Morning Report: Payrolls disappoint 1/5/17

Vital Statistics:

Last Change
S&P Futures 2732.8 9.0
Eurostoxx Index 396.3 2.6
Oil (WTI) 61.3 -0.7
US dollar index 85.6 0.0
10 Year Govt Bond Yield 2.44%
Current Coupon Fannie Mae TBA 102.375
Current Coupon Ginnie Mae TBA 103.25
30 Year Fixed Rate Mortgage 3.91

Stocks are up despite surprisingly weak nonfarm payroll number. Bonds and MBS are up.

Jobs report data dump:

  • Nonfarm payrolls up 148,000 vs 191,000 expected
  • Unemployment rate 4.1%, in line with expectations
  • Labor force participation rate 62.7% in line with expectations
  • Average hourly earnings up 0/3% MOM / 2.5% YOY in line with expectations

The NFP number was a surprise given that the ADP was over 100,000 higher. I suspect the NFP number will get revised upward in coming months given all of the other data we have been seeing. Wage growth remains slightly above inflation, and the labor force participation rate is still well below what would be considered a healthy job market. The employment-population ratio, which is one of the preferred metrics for the Fed was 60.1%, unchanged MOM, but up 0.3% YOY.  While some of the drop in the EP ratio is demographics-driven, it shows we still have a long way to go to recover from the Great Recession and return to the last great labor market, which was the 90s.

Chart: Employment to population ratio:

employment to population ratio

Bill McBride of Calculated Risk summarizes the housing market forecasts for 2018:

2018 housing summary

In other words, not much of a change from last year. FWIW, I think either the total housing starts or the house price inflation numbers are too low. There is so much pent-up demand for housing that starts around 1.3 million are not going to come close to satisfying it, which would imply much faster home price appreciation (especially if inflation and wages rise). On the other hand, given the increases in input prices (labor, framing lumber, etc), if prices are only rising in the mid single digits, margins for builders are going to fall, which means they will have to compensate by increasing volume. This would make the housing starts estimates too low. Remember, historically (even ignoring the bubble / bust years) housing starts have averaged 1.5 million per year, and have typically hit 2 million per year coming out of recessions.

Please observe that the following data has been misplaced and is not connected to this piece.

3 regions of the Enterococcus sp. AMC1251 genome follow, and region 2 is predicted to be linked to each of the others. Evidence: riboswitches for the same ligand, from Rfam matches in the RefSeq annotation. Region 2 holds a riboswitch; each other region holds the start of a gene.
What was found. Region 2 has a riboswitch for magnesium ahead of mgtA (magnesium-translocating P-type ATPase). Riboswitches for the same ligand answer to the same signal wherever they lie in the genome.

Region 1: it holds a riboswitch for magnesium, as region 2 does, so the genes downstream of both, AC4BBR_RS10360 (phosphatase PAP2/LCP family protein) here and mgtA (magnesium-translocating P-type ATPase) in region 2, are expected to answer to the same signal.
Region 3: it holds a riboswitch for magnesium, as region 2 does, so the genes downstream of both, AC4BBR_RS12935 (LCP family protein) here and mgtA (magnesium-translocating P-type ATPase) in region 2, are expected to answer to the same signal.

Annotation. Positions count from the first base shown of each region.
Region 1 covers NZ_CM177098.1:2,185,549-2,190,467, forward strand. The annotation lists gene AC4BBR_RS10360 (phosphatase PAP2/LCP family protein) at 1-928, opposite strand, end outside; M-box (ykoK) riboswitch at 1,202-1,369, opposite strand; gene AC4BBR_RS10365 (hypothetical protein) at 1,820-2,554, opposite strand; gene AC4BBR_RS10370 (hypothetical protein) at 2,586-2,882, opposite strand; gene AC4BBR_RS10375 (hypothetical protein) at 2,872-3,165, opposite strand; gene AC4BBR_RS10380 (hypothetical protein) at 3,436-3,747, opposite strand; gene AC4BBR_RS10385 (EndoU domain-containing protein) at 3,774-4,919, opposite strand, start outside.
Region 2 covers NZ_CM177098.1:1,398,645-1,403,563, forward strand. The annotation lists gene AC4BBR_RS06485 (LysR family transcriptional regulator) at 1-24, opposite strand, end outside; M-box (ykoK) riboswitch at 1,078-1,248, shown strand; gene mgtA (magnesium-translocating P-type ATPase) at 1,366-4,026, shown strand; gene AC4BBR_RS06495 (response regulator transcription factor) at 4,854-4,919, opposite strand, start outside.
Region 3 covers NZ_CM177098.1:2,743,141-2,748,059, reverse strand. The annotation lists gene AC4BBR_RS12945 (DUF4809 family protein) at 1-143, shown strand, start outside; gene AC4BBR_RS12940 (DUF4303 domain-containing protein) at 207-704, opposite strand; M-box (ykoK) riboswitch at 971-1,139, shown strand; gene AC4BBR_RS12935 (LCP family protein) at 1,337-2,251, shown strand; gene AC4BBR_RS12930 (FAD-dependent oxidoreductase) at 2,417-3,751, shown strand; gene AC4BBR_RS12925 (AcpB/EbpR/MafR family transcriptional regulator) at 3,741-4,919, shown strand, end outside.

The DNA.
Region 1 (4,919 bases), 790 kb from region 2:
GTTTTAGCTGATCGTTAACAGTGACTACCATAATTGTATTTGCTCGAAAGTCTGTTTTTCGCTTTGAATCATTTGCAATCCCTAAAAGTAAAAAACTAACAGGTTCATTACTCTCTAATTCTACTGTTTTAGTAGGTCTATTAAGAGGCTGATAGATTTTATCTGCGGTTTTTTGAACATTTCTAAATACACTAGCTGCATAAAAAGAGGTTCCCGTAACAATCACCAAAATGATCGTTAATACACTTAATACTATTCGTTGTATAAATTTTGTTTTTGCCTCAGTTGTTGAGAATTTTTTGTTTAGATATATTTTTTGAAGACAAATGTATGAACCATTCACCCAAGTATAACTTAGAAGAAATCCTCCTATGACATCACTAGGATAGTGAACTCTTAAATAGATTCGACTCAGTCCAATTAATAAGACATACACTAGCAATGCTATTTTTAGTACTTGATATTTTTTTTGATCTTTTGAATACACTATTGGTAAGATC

NAR weighed in the jobs report: “The job market continues to improve, but at a decelerating pace. The year 2017 ended with 2.1 million net new job additions, a very solid rate. However, the gains had been 2.6 million, 2.9 million, and 2.5 million in the three preceding years. More jobs and more income for households definitely attest to the rising housing demand.

As to the supply of homes, construction workers are needed. In 2017, a net 190,000 new workers were employed in the construction industry, and that also marks a decelerating trend, as the prior three years averaged 284,000 annual additions. With the unemployment rate in the construction industry having fallen from over 20% in 2010 to 5.9% at the year-end of 2017, there could be a little growth to home construction despite the on-going housing shortage. There needs to be serious consideration in allowing temporary work visas until American trade schools can adequately crank out much needed, domestic skilled construction workers.”

As home prices get more expensive, people tend to turn to adjustable rate mortgages in order to lower their monthly payment, at least initially. For the past few years, the spread (or the yield pickup) has been shrinking. The current difference between the two is the lowest since 2009:

fixed vs variable spread

In fact, the Wall Street Journal’s numbers show that the 30 year fixed rate mortgage is currently 3.92% and the 5/1 ARM is 4.07%. When ARMs are higher than a 30 year fixed rate mortgage, it makes no sense to go for an adjustable, unless you think long term rates are headed way lower. In this current economic environment, with an accelerating economy and a Fed raising rates, that is a long shot bet.

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